For example, Meadowcroft (2000) decided sustainability is an accommodation between economic growth and environmental security, while Beckerman calls it an all-embracing concept “with no clear analytical bite” ⁠(2008:1). Giddens ⁠(2009) says it is a slogan; others, a positive vision; Dryzek ⁠(2005) a discursive construct; Kates et al., ⁠(2005) call it an evolving idea; Adger & Jordan ⁠(2009) decide it is a process; and along with Lele (1991): an inevitable outcome. 

During fieldwork, I came across the way different people work out sustainability in interesting ways. On one day I attended a seminar at the Garden Museum and afterwards we had tea and coffee. A little note was put above the cups to explain why their china cups had been replaced with plastic ones. As the museum is housed in an old church, the floor is paved with flagstones. It turns out that too many cups were being broken on this hard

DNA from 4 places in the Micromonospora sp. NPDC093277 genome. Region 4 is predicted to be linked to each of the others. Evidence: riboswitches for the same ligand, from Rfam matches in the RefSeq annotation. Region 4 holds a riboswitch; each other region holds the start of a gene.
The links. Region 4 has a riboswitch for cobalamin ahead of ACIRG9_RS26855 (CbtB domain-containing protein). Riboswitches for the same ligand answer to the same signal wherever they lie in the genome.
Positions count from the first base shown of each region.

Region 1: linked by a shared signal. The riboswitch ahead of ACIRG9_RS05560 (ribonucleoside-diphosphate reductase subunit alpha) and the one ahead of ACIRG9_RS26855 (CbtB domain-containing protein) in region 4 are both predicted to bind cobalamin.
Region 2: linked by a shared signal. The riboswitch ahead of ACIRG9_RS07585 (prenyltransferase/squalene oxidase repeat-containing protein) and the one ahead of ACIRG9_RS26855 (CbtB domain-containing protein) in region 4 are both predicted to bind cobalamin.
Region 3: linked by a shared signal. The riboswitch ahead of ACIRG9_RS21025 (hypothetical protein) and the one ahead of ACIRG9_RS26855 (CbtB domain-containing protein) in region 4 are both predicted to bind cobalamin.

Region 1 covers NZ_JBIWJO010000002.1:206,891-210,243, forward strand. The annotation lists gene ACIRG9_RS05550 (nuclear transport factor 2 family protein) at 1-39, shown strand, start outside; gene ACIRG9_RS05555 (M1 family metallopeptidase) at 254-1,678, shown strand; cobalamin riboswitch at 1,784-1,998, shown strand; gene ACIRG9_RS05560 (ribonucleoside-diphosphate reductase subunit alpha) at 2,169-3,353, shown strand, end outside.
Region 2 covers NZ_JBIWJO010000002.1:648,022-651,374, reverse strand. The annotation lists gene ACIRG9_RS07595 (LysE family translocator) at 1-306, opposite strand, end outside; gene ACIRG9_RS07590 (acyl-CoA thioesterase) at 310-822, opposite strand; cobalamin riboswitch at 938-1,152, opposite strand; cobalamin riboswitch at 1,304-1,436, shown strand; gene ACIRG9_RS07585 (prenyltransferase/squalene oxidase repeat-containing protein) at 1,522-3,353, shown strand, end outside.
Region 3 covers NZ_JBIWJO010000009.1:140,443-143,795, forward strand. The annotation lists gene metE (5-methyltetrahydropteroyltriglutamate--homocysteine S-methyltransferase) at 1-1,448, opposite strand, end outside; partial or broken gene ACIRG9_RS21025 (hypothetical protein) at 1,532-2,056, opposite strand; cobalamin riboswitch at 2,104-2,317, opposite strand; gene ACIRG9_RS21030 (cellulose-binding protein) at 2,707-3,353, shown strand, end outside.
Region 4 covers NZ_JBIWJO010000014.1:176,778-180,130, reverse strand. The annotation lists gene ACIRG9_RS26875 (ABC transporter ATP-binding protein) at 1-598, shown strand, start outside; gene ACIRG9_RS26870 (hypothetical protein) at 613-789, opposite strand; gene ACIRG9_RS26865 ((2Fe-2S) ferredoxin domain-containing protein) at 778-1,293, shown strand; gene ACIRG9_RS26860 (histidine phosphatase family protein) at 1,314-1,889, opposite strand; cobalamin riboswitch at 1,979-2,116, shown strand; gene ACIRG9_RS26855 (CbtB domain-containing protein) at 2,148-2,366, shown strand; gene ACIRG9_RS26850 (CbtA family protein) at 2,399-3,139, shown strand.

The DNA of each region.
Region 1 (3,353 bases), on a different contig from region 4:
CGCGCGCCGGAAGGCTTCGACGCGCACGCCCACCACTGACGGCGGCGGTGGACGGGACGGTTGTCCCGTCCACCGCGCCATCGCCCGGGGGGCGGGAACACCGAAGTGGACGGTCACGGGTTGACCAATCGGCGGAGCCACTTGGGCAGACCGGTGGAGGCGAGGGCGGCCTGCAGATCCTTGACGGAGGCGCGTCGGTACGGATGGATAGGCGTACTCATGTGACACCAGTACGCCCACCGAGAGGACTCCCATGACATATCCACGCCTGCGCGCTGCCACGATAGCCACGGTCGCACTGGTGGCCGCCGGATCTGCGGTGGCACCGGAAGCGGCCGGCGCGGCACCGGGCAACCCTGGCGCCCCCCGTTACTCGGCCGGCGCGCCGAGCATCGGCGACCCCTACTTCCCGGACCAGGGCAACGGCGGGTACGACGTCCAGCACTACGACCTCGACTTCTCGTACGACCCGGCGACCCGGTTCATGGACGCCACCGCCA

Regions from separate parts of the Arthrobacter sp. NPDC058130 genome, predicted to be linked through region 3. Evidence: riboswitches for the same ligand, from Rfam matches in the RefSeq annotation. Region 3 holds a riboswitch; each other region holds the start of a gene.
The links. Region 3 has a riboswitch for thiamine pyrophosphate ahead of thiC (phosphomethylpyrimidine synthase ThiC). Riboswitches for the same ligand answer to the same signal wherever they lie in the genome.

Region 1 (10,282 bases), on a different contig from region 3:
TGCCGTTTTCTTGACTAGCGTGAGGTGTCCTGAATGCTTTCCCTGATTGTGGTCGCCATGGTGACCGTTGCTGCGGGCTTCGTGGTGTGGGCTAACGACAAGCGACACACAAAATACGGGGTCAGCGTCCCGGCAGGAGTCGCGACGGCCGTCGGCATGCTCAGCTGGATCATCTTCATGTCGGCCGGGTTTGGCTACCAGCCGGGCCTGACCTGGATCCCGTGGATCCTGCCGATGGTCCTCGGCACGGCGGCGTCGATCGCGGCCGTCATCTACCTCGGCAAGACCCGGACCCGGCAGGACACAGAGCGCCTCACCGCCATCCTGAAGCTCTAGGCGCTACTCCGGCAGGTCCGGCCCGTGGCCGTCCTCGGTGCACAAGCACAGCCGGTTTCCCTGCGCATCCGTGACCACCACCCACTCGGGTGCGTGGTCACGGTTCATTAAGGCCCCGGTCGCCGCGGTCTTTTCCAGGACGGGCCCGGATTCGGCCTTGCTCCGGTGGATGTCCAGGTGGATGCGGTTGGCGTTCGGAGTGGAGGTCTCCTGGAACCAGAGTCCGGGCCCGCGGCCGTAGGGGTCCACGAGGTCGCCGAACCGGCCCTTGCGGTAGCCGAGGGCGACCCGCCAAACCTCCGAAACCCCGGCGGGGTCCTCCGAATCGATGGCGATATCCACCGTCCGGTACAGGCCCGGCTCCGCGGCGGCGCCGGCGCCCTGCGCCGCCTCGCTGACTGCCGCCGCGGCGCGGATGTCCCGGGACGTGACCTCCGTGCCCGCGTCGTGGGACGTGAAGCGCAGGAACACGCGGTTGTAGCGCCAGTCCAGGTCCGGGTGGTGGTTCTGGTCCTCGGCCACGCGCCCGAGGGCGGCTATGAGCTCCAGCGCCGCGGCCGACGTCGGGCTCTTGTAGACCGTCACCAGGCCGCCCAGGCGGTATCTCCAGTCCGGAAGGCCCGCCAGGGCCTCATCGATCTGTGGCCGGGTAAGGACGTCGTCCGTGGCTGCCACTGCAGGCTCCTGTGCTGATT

floor that in the balance of all factors it was more sustainable for the museum to serve coffee and tea in plastic cups.

Garden Museum

Garden Museum

One week later, I was attending a meeting in The City, in a building of an entirely different kind: one of the contemporary, bright and light glass buildings (don’t say I don’t get around) and at coffee time I spotted a sign above the cups explaining why they were china and not plastic: in order to be sustainable!

Expectation. In the garden museum the expectation of customers and staff is that we have china cups, which are then washed and reused. In The City, deep in ‘coffee culture’, the expectation is to have hygienic, portable, one-use, individual cups. The reversal demanded an explanatory note.